IAM bosses automatically seize money for politics if workers miss tiny ‘escape window’ to opt out

IAM officials left Arthur Baisley just a small annual “escape window” to opt out of automatic dues deductions taken for union politics. Will the High Court hear his case against this scheme?

WASHINGTON, DC – Arthur Baisley, a United Airlines employee in Texas, filed a petition for writ of certiorari asking the U.S. Supreme Court to hear his case in which he is battling International Association of Machinists (IAM) union bosses. They are seizing dues for union political expenditures from him and his coworkers in violation of the First Amendment and the Railway Labor Act (RLA).

Baisley filed the cert petition this May with free legal aid from the National Right to Work Foundation. Baisley’s lawsuit challenges a union requirement that employees who choose not to join the union must opt out of funding the union’s political and ideological activities during a brief annual “escape window,” or else have money automatically seized from their paychecks for those purposes against their will.

Worker Contends Janus Standard Should Nullify ‘Opt-Out’ Language

Baisley’s attorneys argue the “opt-out” arrangement violates workers’ rights found in the RLA, and the First Amendment under the standard laid out in the landmark 2018 Supreme Court Janus v. AFSCME decision, won by Foundation staff attorneys. The RLA is a federal law that governs labor relations in the railway and airline industries.

In Janus, the High Court ruled that no public worker can be coerced into paying union dues or fees as a condition of getting or keeping a job. The Court also held that union dues or fees can only be deducted from a public employee’s paycheck with his or her affirmative consent and a knowing waiver of his or her constitutional right not to pay.

Baisley’s staff attorneys extend this logic and argue that, under Janus and other Supreme Court precedents, union bosses infringe on the First Amendment rights of private sector employees under the RLA by forcing them to pay for union boss political or ideological activities without their consent. The union boss “opt-out” scheme offends this principle by forcing workers to object to dues for politics within a small “escape window” and seizing those dues as a condition of employment if they don’t opt out.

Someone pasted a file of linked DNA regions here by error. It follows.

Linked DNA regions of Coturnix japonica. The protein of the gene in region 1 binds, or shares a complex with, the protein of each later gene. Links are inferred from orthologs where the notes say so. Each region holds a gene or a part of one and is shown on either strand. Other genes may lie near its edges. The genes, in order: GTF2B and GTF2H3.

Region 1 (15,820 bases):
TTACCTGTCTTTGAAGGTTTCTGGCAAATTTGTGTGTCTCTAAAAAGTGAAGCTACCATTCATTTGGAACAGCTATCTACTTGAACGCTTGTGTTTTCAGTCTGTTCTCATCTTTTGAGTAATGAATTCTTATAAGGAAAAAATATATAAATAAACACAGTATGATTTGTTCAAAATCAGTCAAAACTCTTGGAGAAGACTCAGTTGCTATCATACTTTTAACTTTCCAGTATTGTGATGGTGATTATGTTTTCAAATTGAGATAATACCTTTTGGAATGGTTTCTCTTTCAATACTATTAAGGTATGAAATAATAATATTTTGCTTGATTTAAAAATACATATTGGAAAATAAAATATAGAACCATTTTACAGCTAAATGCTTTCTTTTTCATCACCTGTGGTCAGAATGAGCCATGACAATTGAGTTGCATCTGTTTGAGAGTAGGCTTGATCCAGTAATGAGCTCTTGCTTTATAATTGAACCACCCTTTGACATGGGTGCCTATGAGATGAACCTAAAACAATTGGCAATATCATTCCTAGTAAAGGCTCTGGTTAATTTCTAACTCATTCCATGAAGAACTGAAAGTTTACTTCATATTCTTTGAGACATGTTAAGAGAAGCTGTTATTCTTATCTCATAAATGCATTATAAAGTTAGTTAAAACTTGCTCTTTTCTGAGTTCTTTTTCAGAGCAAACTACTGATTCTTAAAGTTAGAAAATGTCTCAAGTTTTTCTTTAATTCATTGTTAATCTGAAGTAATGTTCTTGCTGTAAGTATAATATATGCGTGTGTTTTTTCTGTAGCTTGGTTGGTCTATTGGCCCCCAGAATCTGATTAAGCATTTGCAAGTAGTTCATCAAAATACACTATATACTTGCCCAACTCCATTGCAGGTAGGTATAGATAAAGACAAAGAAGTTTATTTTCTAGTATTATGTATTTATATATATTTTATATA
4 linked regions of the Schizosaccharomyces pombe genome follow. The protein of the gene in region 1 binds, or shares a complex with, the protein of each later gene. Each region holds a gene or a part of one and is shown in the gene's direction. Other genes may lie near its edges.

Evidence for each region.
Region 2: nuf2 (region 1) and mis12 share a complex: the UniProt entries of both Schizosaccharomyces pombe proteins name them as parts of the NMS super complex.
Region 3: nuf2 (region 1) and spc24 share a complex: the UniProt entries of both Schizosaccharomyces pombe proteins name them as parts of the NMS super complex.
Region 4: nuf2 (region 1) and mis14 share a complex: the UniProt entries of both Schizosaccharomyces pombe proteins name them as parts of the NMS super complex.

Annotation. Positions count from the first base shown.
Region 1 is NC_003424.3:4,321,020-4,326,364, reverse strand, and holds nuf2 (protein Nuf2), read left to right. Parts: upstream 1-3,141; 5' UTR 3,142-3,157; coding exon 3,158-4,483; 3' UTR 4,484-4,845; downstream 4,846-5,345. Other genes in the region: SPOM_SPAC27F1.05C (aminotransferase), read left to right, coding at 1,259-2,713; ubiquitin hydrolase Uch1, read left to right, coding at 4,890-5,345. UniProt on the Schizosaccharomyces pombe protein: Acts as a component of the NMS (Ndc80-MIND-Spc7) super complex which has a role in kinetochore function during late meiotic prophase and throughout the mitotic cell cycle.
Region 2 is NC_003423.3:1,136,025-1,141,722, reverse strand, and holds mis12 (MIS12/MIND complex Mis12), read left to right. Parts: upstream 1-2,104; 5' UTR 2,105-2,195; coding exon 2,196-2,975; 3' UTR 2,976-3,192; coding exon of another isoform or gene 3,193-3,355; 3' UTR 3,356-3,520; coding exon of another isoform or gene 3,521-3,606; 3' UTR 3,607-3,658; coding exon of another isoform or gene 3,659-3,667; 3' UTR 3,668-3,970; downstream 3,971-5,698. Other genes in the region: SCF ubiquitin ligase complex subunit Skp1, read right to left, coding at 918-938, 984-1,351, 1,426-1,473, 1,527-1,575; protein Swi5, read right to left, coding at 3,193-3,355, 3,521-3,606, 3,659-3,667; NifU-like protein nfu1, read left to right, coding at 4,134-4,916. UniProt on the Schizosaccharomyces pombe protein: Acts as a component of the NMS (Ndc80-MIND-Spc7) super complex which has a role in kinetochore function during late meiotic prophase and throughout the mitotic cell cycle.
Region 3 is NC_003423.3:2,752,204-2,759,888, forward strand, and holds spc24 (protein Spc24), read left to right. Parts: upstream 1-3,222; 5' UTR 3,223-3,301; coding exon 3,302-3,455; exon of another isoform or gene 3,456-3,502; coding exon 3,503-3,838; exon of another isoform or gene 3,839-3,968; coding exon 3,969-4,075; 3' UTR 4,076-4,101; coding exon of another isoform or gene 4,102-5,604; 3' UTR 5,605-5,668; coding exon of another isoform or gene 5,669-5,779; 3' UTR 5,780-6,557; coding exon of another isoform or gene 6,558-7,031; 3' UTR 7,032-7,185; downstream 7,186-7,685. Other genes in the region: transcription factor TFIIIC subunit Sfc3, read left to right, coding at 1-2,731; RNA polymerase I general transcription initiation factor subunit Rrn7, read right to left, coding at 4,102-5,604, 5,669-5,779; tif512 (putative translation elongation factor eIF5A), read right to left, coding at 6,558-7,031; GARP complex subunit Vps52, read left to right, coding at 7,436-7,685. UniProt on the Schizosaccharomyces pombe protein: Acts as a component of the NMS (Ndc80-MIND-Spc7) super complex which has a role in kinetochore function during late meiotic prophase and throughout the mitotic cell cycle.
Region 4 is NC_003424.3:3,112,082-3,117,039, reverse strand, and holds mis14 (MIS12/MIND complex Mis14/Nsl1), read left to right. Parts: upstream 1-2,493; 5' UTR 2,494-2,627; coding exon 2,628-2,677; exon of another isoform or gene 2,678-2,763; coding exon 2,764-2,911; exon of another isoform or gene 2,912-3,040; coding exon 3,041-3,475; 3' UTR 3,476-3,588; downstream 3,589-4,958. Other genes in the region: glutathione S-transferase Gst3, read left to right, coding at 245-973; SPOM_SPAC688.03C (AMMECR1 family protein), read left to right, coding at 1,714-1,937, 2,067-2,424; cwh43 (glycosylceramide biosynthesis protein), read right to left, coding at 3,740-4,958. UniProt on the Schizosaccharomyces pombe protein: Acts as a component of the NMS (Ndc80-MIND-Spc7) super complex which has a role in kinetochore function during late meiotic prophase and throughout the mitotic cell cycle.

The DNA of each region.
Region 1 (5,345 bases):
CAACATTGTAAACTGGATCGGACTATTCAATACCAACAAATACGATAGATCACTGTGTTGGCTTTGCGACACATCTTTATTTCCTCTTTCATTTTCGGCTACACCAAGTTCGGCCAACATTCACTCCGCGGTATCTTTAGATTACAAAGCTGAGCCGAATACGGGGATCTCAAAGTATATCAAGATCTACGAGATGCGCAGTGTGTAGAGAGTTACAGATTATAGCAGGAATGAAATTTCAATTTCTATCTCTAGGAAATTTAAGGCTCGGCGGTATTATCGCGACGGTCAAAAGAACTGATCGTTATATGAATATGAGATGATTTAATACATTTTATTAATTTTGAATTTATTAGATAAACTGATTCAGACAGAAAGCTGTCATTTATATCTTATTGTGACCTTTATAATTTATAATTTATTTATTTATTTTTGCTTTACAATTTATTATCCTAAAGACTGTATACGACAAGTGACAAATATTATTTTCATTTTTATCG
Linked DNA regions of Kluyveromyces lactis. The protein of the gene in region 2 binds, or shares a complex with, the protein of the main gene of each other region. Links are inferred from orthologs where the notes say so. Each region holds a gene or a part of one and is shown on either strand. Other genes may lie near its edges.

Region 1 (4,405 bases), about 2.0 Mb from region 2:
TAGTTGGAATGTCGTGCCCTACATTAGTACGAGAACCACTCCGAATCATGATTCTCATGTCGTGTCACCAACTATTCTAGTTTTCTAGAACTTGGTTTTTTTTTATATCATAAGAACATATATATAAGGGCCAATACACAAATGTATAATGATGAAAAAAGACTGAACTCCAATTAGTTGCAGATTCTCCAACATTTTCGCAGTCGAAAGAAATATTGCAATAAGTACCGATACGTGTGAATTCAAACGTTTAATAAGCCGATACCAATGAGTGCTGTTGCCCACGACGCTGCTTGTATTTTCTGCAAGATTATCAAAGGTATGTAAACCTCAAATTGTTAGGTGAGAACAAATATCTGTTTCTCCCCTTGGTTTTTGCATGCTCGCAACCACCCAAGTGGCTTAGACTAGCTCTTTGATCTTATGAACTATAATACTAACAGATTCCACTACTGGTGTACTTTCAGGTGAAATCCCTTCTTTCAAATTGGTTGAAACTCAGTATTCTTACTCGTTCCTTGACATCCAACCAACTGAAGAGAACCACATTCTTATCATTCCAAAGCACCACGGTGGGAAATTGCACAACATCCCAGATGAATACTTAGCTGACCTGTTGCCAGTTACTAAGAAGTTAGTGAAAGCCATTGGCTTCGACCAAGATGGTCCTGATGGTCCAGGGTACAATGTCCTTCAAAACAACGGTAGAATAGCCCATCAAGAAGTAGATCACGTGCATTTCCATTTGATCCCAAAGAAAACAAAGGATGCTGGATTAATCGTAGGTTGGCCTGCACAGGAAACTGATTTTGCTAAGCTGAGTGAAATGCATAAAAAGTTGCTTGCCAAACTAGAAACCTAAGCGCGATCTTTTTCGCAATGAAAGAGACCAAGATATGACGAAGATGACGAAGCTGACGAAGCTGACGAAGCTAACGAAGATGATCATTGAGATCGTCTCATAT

IAM Officials’ Scheme Seizes Forced-Dues-for-Politics from Non-Members

Baisley is not a member of the IAM, but is still forced to pay some union fees despite being based in the Right to Work state of Texas. The RLA preempts state Right to Work protections which make union membership and all union financial support strictly voluntary. However, under long-standing law established in Foundation-supported cases, even without Right to Work protections non-members cannot, as a condition of keeping their jobs, be required to pay fees for anything beyond the union’s expenses directly related to bargaining. 

Baisley’s petition details the convoluted union boss-created process that workers must navigate just to prevent money from being taken from their paychecks in violation of their First Amendment rights. In Baisley’s situation, even though he sent a letter to IAM agents in November 2018 objecting to funding all union political activities, union officials only accepted his objection for 2019, and told Baisley he had to renew his objection the next year or else be charged full union dues. 

IAM Union Officials Contravened Both Janus and Long-Standing Federal Law

In addition to running afoul of the Janus First Amendment standard, Foundation staff attorneys also assert that the complicated “opt-out” scheme contravenes the RLA, which protects the right of employees under its jurisdiction to “join, organize, or assist in organizing” a union of their choice, as well as the right to abstain from all union activities.

“The sordid goal of these kinds of union ‘opt-out’ requirements is clear: trap unsuspecting workers into subsidizing union bosses’ radical political agenda without their consent and in violation of their rights,” said National Right to Work Foundation Vice President Patrick Semmens. “The Supreme Court ruled in the Foundation-won Janus case that union officials must first seek the affirmative approval of public sector workers before charging them for union politics, and this case simply seeks to ensure that Mr. Baisley and all employees subject to the RLA enjoy those same basic protections.”


This article was originally published in the National Right to Work Legal Defense Foundation’s bi-monthly newsletter, Foundation Action.

You can exercise your Janus Rights by filling out a few forms on our website. To take action by supporting The National Right To Work Committee and fueling the fight against Forced Unionism, click here to donate now.


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